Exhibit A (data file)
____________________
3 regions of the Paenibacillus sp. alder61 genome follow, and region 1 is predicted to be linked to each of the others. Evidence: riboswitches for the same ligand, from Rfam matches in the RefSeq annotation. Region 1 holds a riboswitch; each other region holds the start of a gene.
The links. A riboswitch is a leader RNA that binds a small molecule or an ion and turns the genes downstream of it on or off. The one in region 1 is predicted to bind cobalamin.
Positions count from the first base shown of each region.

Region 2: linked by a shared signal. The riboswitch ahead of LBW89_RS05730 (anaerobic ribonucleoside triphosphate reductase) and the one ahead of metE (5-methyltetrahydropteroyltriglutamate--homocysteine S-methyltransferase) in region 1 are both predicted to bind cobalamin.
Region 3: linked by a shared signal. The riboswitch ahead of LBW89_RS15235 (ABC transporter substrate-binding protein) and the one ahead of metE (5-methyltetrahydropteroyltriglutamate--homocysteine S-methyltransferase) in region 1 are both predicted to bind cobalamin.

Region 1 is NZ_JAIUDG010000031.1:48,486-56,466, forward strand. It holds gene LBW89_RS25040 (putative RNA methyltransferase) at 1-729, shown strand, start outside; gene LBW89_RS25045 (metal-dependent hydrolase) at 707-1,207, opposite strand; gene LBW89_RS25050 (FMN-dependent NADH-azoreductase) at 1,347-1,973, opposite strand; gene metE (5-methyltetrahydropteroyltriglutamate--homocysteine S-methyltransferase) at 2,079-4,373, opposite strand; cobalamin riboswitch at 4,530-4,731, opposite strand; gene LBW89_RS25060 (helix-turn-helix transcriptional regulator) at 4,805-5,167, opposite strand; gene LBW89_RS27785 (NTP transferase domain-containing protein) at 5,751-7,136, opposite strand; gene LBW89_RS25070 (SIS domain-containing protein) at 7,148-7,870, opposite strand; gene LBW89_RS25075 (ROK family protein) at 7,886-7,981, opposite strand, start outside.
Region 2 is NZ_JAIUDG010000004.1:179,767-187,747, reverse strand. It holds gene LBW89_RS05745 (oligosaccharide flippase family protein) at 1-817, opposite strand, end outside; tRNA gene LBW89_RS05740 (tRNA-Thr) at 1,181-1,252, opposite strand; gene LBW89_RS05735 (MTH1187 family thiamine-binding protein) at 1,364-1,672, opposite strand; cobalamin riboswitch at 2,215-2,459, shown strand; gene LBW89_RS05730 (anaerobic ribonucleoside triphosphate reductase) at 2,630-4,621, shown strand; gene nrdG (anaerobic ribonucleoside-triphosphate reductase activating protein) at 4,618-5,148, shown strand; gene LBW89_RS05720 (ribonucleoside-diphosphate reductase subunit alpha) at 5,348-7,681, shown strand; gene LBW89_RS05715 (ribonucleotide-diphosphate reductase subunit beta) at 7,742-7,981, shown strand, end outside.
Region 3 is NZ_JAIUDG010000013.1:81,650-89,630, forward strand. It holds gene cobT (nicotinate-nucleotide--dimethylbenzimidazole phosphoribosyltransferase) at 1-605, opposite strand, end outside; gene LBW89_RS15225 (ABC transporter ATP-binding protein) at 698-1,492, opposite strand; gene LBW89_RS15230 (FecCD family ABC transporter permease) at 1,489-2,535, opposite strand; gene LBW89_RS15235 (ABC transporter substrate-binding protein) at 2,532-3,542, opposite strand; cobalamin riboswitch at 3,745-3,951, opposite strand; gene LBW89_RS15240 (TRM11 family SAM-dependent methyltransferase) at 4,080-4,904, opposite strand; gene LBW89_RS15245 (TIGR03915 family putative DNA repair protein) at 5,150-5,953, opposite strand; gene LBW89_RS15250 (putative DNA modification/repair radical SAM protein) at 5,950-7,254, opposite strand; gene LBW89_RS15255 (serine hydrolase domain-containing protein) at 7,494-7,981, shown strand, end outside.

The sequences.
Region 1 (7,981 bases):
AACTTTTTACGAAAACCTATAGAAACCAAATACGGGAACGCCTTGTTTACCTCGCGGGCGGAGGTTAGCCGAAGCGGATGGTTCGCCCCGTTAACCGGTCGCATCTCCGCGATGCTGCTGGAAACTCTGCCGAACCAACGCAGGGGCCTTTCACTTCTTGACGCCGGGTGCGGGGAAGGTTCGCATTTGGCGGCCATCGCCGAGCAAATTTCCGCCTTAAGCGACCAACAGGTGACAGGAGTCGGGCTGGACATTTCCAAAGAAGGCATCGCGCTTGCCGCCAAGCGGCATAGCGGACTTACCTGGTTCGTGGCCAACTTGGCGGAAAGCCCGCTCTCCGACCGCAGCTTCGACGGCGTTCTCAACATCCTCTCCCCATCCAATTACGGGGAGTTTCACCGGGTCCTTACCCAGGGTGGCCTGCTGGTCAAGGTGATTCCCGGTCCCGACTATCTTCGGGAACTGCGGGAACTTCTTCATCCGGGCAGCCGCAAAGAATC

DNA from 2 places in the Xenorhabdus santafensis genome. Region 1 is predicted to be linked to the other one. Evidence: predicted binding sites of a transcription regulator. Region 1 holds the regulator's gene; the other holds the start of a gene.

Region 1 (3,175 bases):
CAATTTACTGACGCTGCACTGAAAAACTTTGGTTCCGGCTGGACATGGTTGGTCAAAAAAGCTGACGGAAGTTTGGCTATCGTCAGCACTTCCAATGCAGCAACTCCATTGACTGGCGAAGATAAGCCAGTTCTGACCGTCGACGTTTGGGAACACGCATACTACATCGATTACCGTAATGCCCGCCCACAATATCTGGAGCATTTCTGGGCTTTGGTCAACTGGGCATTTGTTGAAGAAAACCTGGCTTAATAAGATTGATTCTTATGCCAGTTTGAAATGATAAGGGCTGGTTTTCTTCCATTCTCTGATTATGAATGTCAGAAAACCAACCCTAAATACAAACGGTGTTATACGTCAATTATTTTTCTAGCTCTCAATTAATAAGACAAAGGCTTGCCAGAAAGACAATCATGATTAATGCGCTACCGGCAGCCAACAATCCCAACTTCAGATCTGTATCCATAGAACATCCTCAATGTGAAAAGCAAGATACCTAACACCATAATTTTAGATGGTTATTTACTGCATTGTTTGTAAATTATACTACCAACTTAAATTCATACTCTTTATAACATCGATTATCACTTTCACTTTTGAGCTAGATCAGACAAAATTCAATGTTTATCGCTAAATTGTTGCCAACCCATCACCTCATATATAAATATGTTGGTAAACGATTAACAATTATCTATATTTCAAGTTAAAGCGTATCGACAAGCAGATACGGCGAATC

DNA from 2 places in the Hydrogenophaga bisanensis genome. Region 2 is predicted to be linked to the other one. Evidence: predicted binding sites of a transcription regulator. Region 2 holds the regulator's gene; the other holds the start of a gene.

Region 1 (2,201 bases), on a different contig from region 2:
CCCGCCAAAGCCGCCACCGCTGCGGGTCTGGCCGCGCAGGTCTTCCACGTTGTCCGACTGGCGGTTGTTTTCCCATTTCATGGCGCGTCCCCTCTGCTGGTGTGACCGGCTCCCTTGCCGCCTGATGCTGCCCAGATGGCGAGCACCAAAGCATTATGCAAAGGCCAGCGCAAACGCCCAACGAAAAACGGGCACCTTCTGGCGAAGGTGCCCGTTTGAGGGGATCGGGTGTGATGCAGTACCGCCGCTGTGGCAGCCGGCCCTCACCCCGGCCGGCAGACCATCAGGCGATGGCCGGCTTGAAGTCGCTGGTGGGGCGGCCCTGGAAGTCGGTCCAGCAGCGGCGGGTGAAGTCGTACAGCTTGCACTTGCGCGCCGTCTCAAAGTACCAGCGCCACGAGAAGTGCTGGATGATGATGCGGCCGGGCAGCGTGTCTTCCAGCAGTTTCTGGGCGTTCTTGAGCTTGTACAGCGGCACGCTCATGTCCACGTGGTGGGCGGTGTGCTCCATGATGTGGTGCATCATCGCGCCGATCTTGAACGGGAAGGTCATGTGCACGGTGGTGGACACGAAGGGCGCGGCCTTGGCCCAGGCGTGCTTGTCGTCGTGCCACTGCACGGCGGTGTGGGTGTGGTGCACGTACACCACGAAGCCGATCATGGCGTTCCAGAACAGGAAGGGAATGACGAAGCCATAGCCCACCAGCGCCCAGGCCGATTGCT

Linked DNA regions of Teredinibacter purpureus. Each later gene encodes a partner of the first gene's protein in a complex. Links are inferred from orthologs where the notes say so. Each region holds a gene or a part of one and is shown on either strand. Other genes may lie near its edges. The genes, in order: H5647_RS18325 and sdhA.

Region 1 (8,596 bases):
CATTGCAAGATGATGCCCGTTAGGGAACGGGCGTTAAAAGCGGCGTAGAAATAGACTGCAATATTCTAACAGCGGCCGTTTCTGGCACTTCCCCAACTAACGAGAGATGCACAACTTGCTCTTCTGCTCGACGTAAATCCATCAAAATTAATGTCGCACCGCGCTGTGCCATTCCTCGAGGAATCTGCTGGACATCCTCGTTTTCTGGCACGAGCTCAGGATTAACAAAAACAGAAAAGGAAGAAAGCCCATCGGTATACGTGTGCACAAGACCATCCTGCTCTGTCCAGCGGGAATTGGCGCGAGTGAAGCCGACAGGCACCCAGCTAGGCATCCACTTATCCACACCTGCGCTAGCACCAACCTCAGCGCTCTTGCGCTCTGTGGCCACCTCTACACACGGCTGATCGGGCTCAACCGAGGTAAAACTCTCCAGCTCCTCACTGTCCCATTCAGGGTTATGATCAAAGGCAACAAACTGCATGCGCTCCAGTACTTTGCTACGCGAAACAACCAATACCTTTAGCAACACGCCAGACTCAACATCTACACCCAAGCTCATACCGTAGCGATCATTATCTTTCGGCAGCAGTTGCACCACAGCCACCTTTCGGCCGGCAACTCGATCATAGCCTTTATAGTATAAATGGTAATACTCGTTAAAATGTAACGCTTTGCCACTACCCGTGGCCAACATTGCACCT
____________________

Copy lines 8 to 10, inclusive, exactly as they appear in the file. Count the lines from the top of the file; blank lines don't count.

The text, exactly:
Region 3 is NZ_JAIUDG010000013.1:81,650-89,630, forward strand. It holds gene cobT (nicotinate-nucleotide--dimethylbenzimidazole phosphoribosyltransferase) at 1-605, opposite strand, end outside; gene LBW89_RS15225 (ABC transporter ATP-binding protein) at 698-1,492, opposite strand; gene LBW89_RS15230 (FecCD family ABC transporter permease) at 1,489-2,535, opposite strand; gene LBW89_RS15235 (ABC transporter substrate-binding protein) at 2,532-3,542, opposite strand; cobalamin riboswitch at 3,745-3,951, opposite strand; gene LBW89_RS15240 (TRM11 family SAM-dependent methyltransferase) at 4,080-4,904, opposite strand; gene LBW89_RS15245 (TIGR03915 family putative DNA repair protein) at 5,150-5,953, opposite strand; gene LBW89_RS15250 (putative DNA modification/repair radical SAM protein) at 5,950-7,254, opposite strand; gene LBW89_RS15255 (serine hydrolase domain-containing protein) at 7,494-7,981, shown strand, end outside.

The sequences.
Region 1 (7,981 bases):